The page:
U.S. economic “defensive measures” aimed at curbing illegal activities by North Korea have cost the Pyongyang regime millions of dollars in lost cash over the past several months through banking restrictions and other actions, U.S. officials estimate.
One sign that the economic measures are hurting the communist regime in North Korea is Pyongyang’s continued refusal to rejoin six-nation talks on its nuclear program until the United States lifts what it regards as sanctions, said Bush administration officials involved in Asia matters.
“We think the defensive measures are hurting them,” said one official who spoke on the condition of anonymity.
North Korean officials have told Chinese officials that they will not come back to the six-party talks until the United States lifts economic restrictions imposed on the Macau-based Banco Delta Asia, something the Bush administration is refusing to do, saying the measures are not nuclear-related, but simply efforts to protect the U.S. financial system and to pressure Pyongyang into halting activities such as counterfeiting U.S. currency.
The Bush administration official pointed out that U.S. financial actions against North Korea were never part of the agenda of talks aimed at halting covert North Korean nuclear programs. Those talks also include representatives of China, South Korea, Japan and Russia.
Officials said there are intelligence reports that North Korea is continuing work on its nuclear programs, including plutonium-fueled efforts and a uranium-enrichment program that remains couched in mystery. The impoverished communist-ruled state has earned hard cash through counterfeiting U.S. currency, specifically a high-quality forged $100 bill. Its other activities include selling illegal drugs, such as heroin and cocaine.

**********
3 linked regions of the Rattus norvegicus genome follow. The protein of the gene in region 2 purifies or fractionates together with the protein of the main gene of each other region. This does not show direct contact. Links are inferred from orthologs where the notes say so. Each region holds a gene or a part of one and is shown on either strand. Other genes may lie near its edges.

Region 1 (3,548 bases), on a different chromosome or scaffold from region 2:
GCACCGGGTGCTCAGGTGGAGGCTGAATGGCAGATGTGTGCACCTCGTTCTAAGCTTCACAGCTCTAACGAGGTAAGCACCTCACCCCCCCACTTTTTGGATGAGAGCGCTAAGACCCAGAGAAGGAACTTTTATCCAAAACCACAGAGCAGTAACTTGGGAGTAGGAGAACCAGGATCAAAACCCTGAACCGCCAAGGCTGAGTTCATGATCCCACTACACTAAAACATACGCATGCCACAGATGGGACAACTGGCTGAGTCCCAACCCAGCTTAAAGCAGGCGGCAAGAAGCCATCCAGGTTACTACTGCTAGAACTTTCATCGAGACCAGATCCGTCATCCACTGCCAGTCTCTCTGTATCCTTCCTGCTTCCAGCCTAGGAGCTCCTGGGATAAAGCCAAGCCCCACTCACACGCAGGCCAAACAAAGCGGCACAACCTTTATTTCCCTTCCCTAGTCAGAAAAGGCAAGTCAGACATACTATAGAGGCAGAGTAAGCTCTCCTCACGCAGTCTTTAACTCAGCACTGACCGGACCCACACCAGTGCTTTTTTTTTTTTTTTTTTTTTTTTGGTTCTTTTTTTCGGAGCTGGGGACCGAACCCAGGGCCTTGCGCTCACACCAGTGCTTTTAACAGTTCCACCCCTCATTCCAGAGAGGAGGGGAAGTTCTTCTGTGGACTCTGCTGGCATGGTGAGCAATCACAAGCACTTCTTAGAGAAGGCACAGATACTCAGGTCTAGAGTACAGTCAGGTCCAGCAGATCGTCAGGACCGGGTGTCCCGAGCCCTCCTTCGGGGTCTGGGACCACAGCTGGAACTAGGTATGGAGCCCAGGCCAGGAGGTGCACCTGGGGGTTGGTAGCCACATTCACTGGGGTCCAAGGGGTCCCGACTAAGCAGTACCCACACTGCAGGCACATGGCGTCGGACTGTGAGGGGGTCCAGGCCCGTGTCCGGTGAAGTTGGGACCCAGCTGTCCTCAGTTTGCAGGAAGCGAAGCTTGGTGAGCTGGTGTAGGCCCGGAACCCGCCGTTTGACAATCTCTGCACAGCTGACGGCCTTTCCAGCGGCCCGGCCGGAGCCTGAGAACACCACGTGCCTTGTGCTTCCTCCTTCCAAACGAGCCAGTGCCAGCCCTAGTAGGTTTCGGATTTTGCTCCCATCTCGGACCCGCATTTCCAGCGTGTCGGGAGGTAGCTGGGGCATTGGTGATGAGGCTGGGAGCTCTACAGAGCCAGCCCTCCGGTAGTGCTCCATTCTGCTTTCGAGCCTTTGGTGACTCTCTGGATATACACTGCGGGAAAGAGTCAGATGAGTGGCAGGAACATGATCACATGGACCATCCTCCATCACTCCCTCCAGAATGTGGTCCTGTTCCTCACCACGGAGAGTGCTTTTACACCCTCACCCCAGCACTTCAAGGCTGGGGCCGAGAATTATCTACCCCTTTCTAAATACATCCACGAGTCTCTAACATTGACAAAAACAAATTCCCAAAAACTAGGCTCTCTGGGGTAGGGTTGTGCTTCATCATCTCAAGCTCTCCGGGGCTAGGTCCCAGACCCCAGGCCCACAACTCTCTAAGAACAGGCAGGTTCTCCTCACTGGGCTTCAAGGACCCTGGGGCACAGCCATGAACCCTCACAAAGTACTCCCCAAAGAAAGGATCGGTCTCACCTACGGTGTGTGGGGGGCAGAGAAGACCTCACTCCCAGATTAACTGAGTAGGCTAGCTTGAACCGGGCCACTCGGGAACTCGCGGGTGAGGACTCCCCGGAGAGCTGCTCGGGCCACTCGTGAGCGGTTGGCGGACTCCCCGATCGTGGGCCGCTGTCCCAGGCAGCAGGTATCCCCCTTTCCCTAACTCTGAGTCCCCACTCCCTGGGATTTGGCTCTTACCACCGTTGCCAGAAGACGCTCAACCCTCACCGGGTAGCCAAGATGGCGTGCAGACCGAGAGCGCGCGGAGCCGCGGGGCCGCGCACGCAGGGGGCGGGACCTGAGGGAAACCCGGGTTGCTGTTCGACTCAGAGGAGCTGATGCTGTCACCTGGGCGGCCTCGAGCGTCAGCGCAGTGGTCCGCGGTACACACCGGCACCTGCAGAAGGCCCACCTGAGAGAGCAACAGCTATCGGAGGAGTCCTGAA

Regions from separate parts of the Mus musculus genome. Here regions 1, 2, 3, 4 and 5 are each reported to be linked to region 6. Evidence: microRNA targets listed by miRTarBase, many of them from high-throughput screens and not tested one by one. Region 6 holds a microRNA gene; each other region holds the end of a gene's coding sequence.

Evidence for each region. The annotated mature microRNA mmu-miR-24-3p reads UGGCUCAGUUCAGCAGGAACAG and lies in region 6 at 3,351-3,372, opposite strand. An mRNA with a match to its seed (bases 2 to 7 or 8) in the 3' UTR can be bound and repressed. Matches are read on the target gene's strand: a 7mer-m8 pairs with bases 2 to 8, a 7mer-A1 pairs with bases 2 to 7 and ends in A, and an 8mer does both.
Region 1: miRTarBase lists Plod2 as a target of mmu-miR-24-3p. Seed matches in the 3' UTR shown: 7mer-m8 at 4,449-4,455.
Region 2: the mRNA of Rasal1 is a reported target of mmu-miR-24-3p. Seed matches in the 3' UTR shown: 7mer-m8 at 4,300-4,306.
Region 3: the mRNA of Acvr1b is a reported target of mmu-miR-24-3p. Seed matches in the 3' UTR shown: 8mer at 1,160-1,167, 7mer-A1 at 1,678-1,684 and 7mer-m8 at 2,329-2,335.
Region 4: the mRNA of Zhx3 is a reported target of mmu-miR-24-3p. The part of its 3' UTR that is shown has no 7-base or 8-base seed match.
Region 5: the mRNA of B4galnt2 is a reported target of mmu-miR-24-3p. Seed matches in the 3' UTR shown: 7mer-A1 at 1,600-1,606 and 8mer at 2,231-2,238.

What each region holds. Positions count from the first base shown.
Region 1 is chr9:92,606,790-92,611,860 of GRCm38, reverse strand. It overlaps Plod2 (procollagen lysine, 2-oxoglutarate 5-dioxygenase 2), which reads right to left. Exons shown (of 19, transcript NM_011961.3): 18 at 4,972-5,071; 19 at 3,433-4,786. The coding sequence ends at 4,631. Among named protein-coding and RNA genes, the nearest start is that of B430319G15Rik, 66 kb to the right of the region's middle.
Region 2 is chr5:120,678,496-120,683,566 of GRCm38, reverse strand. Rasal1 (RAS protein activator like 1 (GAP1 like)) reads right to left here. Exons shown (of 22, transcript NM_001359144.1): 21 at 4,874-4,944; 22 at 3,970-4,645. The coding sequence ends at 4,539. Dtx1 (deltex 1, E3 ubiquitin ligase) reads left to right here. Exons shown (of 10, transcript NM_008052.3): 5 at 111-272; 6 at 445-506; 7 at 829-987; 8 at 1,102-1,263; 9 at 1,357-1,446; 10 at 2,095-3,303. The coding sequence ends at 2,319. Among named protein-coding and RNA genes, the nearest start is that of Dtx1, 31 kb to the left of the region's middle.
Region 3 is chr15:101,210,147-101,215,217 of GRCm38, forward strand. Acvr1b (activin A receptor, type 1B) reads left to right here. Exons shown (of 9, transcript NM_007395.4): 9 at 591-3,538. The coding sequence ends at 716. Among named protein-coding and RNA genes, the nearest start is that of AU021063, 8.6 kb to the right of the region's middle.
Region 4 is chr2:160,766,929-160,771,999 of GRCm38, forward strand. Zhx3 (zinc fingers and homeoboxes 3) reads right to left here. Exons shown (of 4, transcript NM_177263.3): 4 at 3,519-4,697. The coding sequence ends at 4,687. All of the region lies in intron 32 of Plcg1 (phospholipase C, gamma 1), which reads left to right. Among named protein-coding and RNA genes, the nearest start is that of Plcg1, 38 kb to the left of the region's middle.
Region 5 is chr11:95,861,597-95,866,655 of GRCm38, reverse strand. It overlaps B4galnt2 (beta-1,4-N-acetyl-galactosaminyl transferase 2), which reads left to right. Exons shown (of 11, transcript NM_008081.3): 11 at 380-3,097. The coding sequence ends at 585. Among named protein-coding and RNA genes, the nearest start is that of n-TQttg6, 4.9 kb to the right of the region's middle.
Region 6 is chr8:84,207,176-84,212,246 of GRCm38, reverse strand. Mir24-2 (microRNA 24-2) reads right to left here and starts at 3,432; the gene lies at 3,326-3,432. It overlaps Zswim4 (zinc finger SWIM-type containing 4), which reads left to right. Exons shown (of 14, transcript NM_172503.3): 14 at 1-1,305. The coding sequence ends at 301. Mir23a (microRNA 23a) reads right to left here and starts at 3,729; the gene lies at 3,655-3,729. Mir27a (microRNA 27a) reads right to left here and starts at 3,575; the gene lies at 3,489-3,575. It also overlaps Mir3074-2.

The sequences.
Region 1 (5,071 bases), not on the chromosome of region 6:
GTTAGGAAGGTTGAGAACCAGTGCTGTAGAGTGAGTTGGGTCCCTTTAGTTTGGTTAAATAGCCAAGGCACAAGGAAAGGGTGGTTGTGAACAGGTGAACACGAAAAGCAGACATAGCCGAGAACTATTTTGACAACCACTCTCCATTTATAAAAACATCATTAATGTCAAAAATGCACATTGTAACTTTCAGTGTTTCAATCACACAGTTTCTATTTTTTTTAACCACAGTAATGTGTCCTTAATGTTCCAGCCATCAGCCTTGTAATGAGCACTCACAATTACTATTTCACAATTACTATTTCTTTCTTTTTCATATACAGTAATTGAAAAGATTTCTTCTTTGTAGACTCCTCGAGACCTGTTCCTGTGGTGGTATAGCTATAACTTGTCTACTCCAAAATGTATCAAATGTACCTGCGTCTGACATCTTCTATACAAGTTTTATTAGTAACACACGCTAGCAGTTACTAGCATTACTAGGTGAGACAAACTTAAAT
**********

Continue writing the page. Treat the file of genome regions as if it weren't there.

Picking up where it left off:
The latest U.S. action was a May 8 ban that blocked any U.S.-based company from flying the North Korean flag on its merchant ships. The ban was imposed after the government learned that North Korea was selling its flag to companies at two to three times the usual international price as a way to raise cash. The Clinton administration permitted the flaggings in 2000.
Weeks after the Bush-era ban went into effect, U.S. intelligence agencies detected launch-preparation activities at a North Korean missile facility that indicate the regime may be preparing to conduct a missile test. Officials said the North Koreans are unpredictable and could be engaging in brinksmanship, but they do not expect Pyongyang to break its self-imposed moratorium on missile tests.
The most effective restrictions were Treasury Department penalties imposed on Banco Delta Asia in September. The bank was sanctioned as a “primary money-laundering concern” for its 20-year role in helping the North Korean government.
The bank was involved in major North Korean foreign purchases including precious metals used in manufacturing and was the main outlet for more than $45 million in North Korean-made counterfeit $100 bills since 1989, the officials said.
The Treasury Department said a North Korean government front company used Banco Delta Asia for more than a decade to carry out illegal activities, including smuggling counterfeit-brand tobacco products. The company also took part in international drug trafficking on behalf of North Korean government agents.
Officials said the penalties against Banco Delta Asia, which have been supported by China’s government, have had a ripple effect among international financial institutions that now are taking steps to avoid working with North Korean government agents and front companies linked in the past to illegal activities.